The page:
Most fashion shows today must be beautiful, well-rounded productions to achieve a big impact and be remembered in a busy schedule packed with big names and extravagant displays.

Artistic director Sarah Burton’s magnificent scenography delivers an intimate vision laden with intricate details, gracefully demanding the audience to remain attentive to the evolution of Alexander McQueen.

Thanks to the storytelling, Burton’s shows are bound like a book.

Season after season, womenswear and menswear collections are always linked in an enigmatic manner.

For Alexander McQueen’s autumn/winter 2018 collection, the invitation card was the poem The Seasons: Autumn written by James Thomson in 1730. The poem was separated in a block structure of red threads printed on tracing paper, like a beautiful labyrinth of words.

The fashion show was presented in a modern, abandoned lobby in Paris. Burton has always been influenced by the elegant modernism of the British male. For the Alexander McQueen spectacle, Burton renewed the code of classic Savile Row tailoring, with broad shoulders, heavy padding and very slim waists.

The colour palette began with onyx black, London fire engine red, grey, burgundy and a few classic tailoring patterns such as chalk stripes, window pane or Prince of Wales check. The first formal looks matched with black boots set the tone for a conservative ambience.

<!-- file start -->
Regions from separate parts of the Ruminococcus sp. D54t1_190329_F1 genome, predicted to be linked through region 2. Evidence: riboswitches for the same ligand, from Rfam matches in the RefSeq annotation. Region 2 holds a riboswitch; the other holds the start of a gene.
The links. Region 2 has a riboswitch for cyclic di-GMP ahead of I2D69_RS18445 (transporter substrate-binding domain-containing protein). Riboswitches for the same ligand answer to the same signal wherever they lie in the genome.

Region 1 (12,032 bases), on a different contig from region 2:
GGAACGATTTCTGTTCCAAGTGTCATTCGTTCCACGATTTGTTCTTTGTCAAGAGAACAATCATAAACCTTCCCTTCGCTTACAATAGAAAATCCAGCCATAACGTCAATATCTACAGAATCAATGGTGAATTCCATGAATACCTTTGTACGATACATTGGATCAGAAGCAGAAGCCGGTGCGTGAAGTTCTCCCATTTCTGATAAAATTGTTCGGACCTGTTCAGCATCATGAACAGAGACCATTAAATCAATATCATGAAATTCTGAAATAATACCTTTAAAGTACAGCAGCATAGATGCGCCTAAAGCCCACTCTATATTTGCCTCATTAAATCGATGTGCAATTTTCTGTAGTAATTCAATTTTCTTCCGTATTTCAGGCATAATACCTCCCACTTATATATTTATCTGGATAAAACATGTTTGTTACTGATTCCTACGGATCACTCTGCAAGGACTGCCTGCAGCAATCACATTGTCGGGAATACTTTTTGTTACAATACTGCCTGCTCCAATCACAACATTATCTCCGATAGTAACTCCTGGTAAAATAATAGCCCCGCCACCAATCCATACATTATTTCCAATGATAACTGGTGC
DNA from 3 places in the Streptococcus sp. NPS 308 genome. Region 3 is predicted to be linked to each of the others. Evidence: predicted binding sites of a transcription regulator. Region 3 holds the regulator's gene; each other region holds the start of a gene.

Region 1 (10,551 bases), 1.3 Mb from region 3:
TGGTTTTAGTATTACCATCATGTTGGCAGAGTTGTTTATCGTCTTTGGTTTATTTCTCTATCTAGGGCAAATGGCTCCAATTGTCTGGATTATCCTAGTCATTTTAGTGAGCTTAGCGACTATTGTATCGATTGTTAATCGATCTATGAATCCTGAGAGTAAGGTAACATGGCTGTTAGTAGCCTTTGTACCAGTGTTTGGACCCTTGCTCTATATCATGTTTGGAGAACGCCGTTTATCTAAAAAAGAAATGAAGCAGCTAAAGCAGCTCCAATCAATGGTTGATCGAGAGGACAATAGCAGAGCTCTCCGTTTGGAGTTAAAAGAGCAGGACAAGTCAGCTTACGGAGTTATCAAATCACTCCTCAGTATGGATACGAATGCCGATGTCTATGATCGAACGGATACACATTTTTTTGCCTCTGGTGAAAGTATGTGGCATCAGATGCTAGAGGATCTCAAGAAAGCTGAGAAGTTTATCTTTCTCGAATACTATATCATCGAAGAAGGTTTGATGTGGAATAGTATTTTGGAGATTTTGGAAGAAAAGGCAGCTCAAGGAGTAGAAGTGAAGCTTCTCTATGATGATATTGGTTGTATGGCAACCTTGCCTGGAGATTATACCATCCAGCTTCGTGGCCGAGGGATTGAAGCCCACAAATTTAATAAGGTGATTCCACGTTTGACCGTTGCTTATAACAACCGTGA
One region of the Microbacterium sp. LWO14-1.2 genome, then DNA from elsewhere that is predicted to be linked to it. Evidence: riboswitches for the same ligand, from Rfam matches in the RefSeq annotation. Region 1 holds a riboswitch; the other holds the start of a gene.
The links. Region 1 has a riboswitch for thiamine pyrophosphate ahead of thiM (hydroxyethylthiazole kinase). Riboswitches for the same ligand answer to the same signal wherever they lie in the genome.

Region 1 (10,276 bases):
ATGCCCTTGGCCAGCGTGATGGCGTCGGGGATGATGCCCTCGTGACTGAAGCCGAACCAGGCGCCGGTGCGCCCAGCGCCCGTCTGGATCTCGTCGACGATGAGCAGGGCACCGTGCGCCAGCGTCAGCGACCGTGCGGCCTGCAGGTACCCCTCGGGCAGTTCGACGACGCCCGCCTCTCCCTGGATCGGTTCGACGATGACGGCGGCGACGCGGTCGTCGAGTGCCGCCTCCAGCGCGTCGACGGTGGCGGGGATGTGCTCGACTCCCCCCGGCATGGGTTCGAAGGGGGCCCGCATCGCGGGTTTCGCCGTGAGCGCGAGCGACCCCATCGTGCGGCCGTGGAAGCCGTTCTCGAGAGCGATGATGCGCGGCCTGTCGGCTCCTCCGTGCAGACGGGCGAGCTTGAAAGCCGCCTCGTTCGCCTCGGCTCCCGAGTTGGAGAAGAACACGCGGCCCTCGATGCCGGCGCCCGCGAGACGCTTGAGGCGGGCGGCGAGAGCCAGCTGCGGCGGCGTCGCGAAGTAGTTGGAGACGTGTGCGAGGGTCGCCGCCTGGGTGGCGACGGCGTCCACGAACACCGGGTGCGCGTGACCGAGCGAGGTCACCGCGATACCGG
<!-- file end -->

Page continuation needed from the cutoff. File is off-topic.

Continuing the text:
Then the styling started to be less corporate – trench coats are deconstructed, tied around the waist for a cool drape. Classic cropped flair trousers became jogging pants sporting with white sneakers.

The tipping point of the collection was when the overcoat or suits unveiled floral prints of English roses hand-painted on silk tailoring, a nod to romantic Victorian aesthetics.

Then suit and double-breasted coats displayed a bold black and white paisley, showing tailoring complexity by matching the pattern on the body and the lapels.

Burton also sent gorgeous tuxedo jackets and luxurious dressing gown coats down the runway, and as usual left us feeling in awe of her commitment to British romanticism and tailoring craftsmanship.